– Big Macs no more: Former President Bill Clinton has gone vegan
– A recent study found that fat acceptance blogs are likely to improve health outcomes for their readers:
Interviews with the respondents revealed many had experienced feelings of worthlessness, shame, crash diets, cycles of starvation and binge eating and laxative abuse before discovering the fatosphere.
“Having that support and feeling empowered, people slowly found that their health behaviours began to change dramatically. For example, many people suddenly felt confident to do swimming, something they would not have done before,” she said.
Put that in your fat-shaming pipes and smoke it, concern trolls!
– Are crunches worth the effort? A new study says probably not:
Despite the emphasis that many coaches, trainers and athletes themselves place on “core training for increased performance,” the authors write, “our results suggest otherwise” — and in the process raise some intriguing questions about just how core strength affects fitness and whether a rippling abdomen, while attractive, is worth the effort.
I actually have some problems with this study, specifically the conclusions of the study. While I agree that crunches are deeply overrated as a core workout – it’s one of those exercises whose benefit tends more toward the cosmetic and less toward the functional – if you actually read through the article, it says that novice runners who took up a six-week core strengthening program saw improvements in their 5K times. A strong core keeps you from getting tired and also helps protect you from injury.
My completely non-professional recommendation? Don’t waste your time doing 500 crunches a day. If you really must do crunches, make your effort count and bring some resistance into play. And investigate some of the other core workouts out there, like this one from Runners World, which I started doing yesterday.
– Even just a tiny bit of regular exercise can have a positive impact on your health:
The study found those who exercised just 15 minutes a day – or 90 minutes a week – cut their risk of death by 14 percent and extended their life expectancy by three years compared with those who did no exercise. Both men and women benefited equally from the minimum activity.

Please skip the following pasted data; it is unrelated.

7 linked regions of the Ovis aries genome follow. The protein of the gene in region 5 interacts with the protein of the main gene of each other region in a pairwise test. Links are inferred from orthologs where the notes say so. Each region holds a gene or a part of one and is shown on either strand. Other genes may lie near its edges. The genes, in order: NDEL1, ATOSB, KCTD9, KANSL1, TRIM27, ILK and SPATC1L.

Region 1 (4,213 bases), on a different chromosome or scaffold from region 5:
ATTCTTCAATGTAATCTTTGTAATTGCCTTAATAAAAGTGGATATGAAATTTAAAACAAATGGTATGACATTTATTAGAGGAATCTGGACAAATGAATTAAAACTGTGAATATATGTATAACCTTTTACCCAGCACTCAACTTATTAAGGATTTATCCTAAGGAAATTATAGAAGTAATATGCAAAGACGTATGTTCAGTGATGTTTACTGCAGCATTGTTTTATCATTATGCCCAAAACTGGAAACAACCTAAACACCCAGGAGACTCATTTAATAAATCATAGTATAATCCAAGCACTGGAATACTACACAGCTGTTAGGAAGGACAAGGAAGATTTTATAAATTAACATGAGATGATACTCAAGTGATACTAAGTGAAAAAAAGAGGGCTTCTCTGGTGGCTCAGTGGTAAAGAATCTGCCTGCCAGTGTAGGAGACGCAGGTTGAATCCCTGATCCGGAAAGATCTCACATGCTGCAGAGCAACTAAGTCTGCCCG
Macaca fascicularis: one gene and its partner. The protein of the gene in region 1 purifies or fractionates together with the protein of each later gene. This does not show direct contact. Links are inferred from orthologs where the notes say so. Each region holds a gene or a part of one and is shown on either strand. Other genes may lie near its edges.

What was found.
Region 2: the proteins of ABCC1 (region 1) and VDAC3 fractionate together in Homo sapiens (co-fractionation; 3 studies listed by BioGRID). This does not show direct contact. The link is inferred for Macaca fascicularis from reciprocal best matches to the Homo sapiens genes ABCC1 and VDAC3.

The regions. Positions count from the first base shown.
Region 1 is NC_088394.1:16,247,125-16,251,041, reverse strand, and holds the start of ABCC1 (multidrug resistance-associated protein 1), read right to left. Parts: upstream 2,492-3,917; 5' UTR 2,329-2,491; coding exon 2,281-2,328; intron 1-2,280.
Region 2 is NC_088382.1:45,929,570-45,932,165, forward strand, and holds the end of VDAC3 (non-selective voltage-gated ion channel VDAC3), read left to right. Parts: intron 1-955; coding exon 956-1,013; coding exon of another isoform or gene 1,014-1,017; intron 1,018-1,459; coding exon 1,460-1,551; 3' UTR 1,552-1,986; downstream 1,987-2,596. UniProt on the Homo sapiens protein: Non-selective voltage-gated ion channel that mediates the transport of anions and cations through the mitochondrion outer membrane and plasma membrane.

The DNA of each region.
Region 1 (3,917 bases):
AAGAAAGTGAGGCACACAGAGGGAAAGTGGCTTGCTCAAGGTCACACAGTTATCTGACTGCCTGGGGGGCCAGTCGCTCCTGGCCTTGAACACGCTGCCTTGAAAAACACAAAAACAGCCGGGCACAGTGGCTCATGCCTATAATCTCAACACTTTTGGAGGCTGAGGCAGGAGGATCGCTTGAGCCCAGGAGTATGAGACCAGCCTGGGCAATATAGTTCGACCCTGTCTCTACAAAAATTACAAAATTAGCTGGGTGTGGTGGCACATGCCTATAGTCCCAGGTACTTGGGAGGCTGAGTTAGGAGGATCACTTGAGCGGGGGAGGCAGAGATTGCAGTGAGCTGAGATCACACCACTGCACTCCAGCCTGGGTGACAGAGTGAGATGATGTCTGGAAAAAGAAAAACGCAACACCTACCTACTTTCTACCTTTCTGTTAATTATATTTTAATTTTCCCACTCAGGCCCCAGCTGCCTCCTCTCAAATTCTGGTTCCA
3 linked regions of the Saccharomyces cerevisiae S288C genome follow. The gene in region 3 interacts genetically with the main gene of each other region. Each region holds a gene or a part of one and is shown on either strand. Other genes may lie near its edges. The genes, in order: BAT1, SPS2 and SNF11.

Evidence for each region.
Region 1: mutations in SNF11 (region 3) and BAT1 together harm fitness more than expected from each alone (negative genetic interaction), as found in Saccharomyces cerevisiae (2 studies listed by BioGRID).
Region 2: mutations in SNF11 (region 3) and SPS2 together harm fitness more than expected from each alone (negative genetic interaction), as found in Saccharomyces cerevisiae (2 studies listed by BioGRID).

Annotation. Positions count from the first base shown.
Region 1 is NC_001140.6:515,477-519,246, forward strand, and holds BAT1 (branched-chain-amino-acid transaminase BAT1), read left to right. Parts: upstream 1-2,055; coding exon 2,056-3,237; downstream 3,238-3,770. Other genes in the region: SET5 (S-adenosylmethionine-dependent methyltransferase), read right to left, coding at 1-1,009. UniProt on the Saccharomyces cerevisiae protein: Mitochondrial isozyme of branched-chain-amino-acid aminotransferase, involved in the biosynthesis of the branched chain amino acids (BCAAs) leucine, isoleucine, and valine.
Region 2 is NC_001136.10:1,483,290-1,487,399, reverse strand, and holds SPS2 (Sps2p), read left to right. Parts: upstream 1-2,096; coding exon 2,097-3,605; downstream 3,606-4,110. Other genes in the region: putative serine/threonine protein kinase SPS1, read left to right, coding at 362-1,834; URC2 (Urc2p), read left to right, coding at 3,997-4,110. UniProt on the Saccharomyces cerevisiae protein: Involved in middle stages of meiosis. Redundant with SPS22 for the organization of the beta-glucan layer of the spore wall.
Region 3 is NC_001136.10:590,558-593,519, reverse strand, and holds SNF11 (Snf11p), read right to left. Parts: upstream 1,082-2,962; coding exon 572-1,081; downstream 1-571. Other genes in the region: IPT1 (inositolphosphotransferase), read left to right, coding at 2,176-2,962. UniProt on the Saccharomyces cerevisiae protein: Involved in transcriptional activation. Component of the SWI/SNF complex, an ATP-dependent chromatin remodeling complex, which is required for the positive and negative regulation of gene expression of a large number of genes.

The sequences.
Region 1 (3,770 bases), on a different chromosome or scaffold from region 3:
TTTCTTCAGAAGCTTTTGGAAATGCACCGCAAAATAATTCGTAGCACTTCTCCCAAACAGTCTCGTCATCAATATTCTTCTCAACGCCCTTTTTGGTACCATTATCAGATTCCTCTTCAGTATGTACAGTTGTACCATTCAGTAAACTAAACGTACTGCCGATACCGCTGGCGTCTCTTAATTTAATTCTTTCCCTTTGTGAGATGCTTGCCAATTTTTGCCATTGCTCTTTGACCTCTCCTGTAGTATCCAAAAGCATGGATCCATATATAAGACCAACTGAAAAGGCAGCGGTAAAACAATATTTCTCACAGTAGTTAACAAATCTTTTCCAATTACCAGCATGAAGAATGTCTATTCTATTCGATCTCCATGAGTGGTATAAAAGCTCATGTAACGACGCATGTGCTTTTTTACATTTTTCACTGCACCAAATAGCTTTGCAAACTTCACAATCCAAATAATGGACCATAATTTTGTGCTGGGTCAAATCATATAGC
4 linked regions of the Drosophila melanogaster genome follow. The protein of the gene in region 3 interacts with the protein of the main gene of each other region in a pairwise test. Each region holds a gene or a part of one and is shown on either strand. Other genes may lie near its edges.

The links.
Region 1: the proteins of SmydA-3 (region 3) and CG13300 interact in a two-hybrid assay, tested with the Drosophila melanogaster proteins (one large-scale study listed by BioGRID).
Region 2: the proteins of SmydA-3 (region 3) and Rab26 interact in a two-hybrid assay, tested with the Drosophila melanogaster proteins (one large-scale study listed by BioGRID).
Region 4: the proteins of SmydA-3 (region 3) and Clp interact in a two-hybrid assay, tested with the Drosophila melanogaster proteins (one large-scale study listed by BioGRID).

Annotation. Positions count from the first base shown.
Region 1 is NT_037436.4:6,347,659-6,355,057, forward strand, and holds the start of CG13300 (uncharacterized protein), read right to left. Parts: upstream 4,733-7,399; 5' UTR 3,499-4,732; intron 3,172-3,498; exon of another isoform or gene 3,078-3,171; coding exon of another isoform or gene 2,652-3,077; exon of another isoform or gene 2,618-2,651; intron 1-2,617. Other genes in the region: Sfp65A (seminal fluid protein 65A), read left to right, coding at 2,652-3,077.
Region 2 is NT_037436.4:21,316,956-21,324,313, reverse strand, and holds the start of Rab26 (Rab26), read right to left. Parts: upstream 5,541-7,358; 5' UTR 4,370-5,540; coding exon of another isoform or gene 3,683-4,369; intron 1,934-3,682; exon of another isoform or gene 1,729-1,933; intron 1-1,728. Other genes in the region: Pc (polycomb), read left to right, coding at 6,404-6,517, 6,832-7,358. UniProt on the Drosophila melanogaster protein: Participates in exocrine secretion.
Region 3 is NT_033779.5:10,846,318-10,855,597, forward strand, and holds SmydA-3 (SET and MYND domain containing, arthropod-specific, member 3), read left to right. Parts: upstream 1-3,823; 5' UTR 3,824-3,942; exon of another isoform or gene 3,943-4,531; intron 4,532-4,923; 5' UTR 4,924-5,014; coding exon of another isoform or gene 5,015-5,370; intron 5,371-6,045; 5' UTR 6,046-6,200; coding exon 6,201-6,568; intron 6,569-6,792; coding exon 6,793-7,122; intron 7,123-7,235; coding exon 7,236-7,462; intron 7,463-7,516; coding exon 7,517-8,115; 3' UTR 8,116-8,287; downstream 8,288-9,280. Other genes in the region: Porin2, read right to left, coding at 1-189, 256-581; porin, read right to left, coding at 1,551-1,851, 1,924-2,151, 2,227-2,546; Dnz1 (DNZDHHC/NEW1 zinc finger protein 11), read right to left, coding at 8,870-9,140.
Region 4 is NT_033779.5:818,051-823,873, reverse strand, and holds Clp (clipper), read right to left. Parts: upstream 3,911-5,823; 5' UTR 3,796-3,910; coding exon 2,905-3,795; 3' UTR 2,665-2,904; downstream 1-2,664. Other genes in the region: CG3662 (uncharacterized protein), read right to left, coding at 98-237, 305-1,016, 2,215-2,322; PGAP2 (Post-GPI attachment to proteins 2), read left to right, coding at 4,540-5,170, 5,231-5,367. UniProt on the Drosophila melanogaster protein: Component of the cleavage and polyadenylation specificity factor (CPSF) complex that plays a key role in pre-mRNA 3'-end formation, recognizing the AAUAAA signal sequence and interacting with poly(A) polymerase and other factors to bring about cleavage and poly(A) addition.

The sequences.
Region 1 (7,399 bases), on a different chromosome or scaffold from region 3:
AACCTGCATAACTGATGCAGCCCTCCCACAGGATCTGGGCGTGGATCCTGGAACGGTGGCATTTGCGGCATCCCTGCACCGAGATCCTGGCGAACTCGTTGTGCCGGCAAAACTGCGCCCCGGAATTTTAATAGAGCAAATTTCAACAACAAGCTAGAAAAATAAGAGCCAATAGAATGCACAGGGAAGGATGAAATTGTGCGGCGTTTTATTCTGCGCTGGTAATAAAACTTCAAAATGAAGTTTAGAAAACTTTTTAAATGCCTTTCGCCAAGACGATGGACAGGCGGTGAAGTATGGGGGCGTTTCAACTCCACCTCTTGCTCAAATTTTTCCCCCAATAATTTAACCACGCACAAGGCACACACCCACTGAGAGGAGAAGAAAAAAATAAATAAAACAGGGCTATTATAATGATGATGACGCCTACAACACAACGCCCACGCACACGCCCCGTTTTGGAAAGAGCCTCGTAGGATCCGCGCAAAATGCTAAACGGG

Of course, it would have been awesome of they modified “risk of death” to mean, I don’t know, “premature death”? Because in the end, isn’t risk of death actually 100%? Anyway, the point is, you don’t have to be like me, as I am admittedly on the higher end of the curve when it comes to amount of time spent exercising, to see benefits of physical activity.
– In case there was ever any question about the purpose of Bikini Basketball Entertainment – which is actually different from the Lingerie Basketball League, because, you know, we totally need two organizations dedicated to women playing sports in their skivs – check out this:
Now comes Bikini Basketball Entertainment, set to debut on pay-per-view on August 17.
The article is actually really interesting, with quotes from Dave Miller, a roller derby commentator and blogger, and Colleen Westendorf, an organizer with SlutWalk Toronto. I still am of the opinion that women’s lingerie sports are embarrassing and make a mockery of the actual athleticism of the women, but I think Westendorf makes an interesting point about the way we divide athleticism and sexuality:
“We need to question the idea that it’s athleticism or sexualization at opposite ends of a continuum, and why we jump to that conclusion,” she tells us. “We also need to consider the more insidious, commonly-argued perspective that female sexuality on public display is in all cases a bad thing for women everywhere, which seems to be informing this issue to a degree.”
My main argument with this is that much of what passes for sexualization for women actually seems rather absurd to me. I mean, think about a “sexy woman pose,” then imagine a guy doing it. Looks stupid, right? We don’t really take women’s sexuality seriously, and it shows in our cultural definitions of what it means to be a sexy woman.